David Price won’t have as big an impact on the Tigers as some would think


(Kim Klement-USA TODAY Sports)

The Tampa Bay Rays project to be on the best teams in the American League East (.524 win percentage the rest of the season) but that gives them just a 11.5 percent chance at making the playoffs. Detroit was in a dogfight with Oakland for World Series favorite but must have felt the heat after the A’s traded for Jon Lester.  As a result, David Price was acquired as part of a three-team deal with Tampa Bay and Seattle.

Price has gone 11-8 this season with a 3.11 ERA and 3.9 wins above replacement using primarily a sinker, against which batter have mustered a .228 batting average against and .302 slugging.


Looking forward, he has a ZiPs projection of 5-3,  3.07 ERA and 1.5 WAR for the rest of the season. Here is how Price stacks up to the current Tigers rotation (minimum 10 starts).

Price Tigers

The Tigers now have the last three Cy Young award winners in Max Scherzer, Price and Justin Verlander. But how much of an impact will adding Price have?

Detroit had a four-game lead over Kansas City in the AL Central before the trade, and wasn’t in jeopardy of missing the playoffs, so we need to look at the postseason impact of the deal to help determine its worth.

The Tigers are still the favorite to win the World Series, but now see their chances at 18.2 percent, an increase of two percentage points from a day ago. And having Price in the playoffs could also be a low value add.

Price replaces Drew Smyly in the starting rotation, who projects to have a 4.28 ERA the rest of the season. Last postseason, the average starter pitched 5.6 innings, so rounding that off to six means Price would allow slightly more than two runs per game in the playoffs, while Smyly would allow 2.85. Using the pythagenpat formula, we can see how that translates into a change in expected winning percentage for each start.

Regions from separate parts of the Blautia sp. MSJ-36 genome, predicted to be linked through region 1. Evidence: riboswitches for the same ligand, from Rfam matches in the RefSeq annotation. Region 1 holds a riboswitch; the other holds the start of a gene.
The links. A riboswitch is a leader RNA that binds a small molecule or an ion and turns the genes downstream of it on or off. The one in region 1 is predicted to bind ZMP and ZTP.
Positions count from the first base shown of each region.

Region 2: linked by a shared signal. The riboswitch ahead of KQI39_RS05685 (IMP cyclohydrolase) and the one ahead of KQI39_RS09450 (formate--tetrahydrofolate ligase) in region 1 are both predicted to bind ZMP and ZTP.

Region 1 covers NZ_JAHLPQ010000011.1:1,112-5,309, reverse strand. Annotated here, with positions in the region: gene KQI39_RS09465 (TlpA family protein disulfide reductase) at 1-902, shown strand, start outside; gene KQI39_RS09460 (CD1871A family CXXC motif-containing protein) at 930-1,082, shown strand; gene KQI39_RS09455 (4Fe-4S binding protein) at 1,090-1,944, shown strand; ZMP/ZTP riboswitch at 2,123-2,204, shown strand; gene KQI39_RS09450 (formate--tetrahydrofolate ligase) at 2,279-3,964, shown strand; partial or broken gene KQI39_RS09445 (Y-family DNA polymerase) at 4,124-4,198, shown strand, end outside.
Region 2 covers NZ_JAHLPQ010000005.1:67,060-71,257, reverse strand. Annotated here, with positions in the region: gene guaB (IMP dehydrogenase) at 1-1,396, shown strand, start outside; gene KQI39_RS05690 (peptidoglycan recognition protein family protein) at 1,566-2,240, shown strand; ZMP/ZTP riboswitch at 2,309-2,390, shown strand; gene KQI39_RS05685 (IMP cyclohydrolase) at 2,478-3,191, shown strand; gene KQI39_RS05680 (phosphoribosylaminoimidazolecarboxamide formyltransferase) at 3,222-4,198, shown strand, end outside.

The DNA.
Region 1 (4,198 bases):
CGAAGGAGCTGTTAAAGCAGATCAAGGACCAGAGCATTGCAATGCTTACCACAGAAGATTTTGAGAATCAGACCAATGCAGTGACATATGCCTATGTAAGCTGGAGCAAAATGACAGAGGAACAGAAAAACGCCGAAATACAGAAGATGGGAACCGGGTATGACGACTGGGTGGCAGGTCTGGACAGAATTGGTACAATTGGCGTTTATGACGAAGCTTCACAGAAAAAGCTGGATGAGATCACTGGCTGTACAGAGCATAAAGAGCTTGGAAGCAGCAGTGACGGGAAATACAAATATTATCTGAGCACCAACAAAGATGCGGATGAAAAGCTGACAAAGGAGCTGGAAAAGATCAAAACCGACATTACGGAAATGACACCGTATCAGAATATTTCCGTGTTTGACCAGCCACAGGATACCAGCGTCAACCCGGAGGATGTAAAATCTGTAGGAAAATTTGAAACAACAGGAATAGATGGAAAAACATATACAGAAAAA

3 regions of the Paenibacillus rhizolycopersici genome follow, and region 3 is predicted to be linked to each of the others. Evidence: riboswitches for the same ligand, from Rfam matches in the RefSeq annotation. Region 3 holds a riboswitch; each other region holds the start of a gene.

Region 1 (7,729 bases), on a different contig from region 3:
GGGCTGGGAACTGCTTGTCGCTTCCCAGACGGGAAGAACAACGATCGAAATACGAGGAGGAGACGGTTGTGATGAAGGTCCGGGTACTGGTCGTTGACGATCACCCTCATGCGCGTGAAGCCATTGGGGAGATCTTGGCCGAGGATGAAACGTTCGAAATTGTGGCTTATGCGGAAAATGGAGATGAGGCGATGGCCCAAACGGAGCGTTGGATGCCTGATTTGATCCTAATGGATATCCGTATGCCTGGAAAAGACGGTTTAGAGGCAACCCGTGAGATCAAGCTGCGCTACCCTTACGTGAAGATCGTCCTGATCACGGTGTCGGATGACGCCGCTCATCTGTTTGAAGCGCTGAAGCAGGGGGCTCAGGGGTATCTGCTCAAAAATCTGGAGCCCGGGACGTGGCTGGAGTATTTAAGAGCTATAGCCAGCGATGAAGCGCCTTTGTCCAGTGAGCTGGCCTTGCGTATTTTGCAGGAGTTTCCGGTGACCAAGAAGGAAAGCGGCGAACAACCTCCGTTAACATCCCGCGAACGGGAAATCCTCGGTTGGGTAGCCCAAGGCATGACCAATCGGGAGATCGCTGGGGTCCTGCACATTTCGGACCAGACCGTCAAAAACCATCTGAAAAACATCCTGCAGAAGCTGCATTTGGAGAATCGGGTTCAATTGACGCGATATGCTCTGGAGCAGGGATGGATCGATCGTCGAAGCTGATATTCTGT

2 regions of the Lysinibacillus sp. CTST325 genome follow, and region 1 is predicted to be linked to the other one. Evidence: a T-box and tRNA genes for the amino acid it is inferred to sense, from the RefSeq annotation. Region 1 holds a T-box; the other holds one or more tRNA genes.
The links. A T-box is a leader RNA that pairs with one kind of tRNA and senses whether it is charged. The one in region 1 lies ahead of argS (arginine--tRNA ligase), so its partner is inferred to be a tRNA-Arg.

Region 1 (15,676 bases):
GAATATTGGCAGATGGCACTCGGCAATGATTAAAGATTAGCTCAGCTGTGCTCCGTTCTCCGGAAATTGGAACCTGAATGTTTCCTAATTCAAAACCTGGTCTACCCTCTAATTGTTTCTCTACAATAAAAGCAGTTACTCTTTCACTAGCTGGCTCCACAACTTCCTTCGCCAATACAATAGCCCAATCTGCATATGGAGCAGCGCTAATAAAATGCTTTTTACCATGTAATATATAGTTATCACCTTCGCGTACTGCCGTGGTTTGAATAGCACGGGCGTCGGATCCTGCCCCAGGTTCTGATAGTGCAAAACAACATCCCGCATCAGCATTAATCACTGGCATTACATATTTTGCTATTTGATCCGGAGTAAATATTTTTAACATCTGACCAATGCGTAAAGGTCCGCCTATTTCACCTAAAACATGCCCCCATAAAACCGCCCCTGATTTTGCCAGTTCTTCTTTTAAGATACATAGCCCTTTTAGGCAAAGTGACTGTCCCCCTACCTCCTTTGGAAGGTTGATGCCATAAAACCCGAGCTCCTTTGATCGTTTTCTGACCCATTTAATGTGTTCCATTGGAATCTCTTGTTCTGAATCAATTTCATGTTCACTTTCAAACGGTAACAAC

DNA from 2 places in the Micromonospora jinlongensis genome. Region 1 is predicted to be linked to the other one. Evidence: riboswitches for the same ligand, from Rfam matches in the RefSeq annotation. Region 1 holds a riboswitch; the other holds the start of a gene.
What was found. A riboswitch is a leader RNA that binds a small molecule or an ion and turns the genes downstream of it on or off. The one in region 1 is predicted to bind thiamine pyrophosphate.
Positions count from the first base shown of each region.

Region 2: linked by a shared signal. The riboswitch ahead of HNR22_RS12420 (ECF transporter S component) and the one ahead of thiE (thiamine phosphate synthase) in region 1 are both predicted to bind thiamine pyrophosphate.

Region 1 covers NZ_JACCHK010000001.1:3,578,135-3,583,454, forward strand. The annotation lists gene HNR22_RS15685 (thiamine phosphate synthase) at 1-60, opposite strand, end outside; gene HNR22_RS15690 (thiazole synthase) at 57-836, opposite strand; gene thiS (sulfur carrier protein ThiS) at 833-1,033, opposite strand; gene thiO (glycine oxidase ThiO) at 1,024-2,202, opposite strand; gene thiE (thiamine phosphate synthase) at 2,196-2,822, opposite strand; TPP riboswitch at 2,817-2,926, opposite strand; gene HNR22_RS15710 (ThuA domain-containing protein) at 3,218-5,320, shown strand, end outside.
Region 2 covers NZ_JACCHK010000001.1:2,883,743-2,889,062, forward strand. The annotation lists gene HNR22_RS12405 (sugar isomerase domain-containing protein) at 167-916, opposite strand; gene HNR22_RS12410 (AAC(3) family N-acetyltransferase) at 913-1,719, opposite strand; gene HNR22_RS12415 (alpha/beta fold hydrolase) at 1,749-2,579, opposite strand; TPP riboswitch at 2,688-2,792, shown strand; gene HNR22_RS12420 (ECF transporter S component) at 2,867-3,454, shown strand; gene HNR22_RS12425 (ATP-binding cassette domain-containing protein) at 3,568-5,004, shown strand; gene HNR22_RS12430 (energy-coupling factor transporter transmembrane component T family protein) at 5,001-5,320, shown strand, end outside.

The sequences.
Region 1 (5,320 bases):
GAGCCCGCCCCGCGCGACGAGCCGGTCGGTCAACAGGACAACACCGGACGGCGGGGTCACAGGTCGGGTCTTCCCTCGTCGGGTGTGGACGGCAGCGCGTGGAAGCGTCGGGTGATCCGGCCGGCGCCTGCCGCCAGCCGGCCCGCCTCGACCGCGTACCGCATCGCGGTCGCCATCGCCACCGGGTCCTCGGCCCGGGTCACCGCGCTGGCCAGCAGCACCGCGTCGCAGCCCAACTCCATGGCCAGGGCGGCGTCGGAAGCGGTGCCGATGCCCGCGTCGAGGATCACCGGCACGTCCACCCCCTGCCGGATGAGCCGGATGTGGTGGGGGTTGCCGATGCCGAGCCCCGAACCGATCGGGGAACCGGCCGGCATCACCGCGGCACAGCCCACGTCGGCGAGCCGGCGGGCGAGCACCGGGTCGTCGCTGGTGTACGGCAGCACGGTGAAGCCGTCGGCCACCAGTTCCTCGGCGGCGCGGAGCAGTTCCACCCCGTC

The Tigers are scoring 4.7 runs per game. With Price pitching six innings, pythagenpat estimates Detroit would win close to 76 percent of their games. In a best-of-seven series where Price gets two starts that’s 1.57 wins on average. Swap out Smyly for Price and that drops to 67.9 percent, or 1.36 wins.

Put another way, Price has a 57.8 percent chance at going 2-0 in a best-of-seven series for Detroit while Smyly had a 46.1 percent chance.

Oakland made aggressive moves to bolster their rotation, and understandably Detroit felt they needed to do the same. However, I wouldn’t crown them World Series champs just yet.

Neil Greenberg analyzes advanced sports statistics for the Fancy Stats blog and prefers to be called a geek rather than a nerd.
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Neil Greenberg · July 31

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